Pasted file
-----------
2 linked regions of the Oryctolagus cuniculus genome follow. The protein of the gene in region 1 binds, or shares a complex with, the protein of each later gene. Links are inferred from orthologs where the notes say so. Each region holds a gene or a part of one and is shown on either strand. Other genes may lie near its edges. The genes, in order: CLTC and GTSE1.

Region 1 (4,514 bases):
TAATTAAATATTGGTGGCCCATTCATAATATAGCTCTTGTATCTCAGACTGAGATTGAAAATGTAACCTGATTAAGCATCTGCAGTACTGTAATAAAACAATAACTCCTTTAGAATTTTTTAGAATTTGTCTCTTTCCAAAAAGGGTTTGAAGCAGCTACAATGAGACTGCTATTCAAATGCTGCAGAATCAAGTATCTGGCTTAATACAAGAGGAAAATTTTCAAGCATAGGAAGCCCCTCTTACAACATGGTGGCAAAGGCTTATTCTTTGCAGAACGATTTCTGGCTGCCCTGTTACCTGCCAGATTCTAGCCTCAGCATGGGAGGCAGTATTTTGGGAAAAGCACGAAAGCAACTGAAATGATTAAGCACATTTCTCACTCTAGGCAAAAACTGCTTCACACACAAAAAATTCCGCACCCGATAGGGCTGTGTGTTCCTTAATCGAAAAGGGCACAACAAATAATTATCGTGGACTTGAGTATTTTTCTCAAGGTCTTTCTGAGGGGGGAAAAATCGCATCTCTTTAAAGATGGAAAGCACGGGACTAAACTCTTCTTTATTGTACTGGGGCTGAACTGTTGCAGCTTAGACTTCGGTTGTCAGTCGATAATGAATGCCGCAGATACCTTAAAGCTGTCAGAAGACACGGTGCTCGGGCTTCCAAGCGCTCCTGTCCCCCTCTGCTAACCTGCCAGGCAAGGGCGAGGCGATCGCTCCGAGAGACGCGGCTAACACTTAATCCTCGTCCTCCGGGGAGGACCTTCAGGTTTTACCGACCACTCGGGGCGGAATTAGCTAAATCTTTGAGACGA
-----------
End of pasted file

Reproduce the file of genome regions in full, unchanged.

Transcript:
2 linked regions of the Oryctolagus cuniculus genome follow. The protein of the gene in region 1 binds, or shares a complex with, the protein of each later gene. Links are inferred from orthologs where the notes say so. Each region holds a gene or a part of one and is shown on either strand. Other genes may lie near its edges. The genes, in order: CLTC and GTSE1.

Region 1 (4,514 bases):
TAATTAAATATTGGTGGCCCATTCATAATATAGCTCTTGTATCTCAGACTGAGATTGAAAATGTAACCTGATTAAGCATCTGCAGTACTGTAATAAAACAATAACTCCTTTAGAATTTTTTAGAATTTGTCTCTTTCCAAAAAGGGTTTGAAGCAGCTACAATGAGACTGCTATTCAAATGCTGCAGAATCAAGTATCTGGCTTAATACAAGAGGAAAATTTTCAAGCATAGGAAGCCCCTCTTACAACATGGTGGCAAAGGCTTATTCTTTGCAGAACGATTTCTGGCTGCCCTGTTACCTGCCAGATTCTAGCCTCAGCATGGGAGGCAGTATTTTGGGAAAAGCACGAAAGCAACTGAAATGATTAAGCACATTTCTCACTCTAGGCAAAAACTGCTTCACACACAAAAAATTCCGCACCCGATAGGGCTGTGTGTTCCTTAATCGAAAAGGGCACAACAAATAATTATCGTGGACTTGAGTATTTTTCTCAAGGTCTTTCTGAGGGGGGAAAAATCGCATCTCTTTAAAGATGGAAAGCACGGGACTAAACTCTTCTTTATTGTACTGGGGCTGAACTGTTGCAGCTTAGACTTCGGTTGTCAGTCGATAATGAATGCCGCAGATACCTTAAAGCTGTCAGAAGACACGGTGCTCGGGCTTCCAAGCGCTCCTGTCCCCCTCTGCTAACCTGCCAGGCAAGGGCGAGGCGATCGCTCCGAGAGACGCGGCTAACACTTAATCCTCGTCCTCCGGGGAGGACCTTCAGGTTTTACCGACCACTCGGGGCGGAATTAGCTAAATCTTTGAGACGA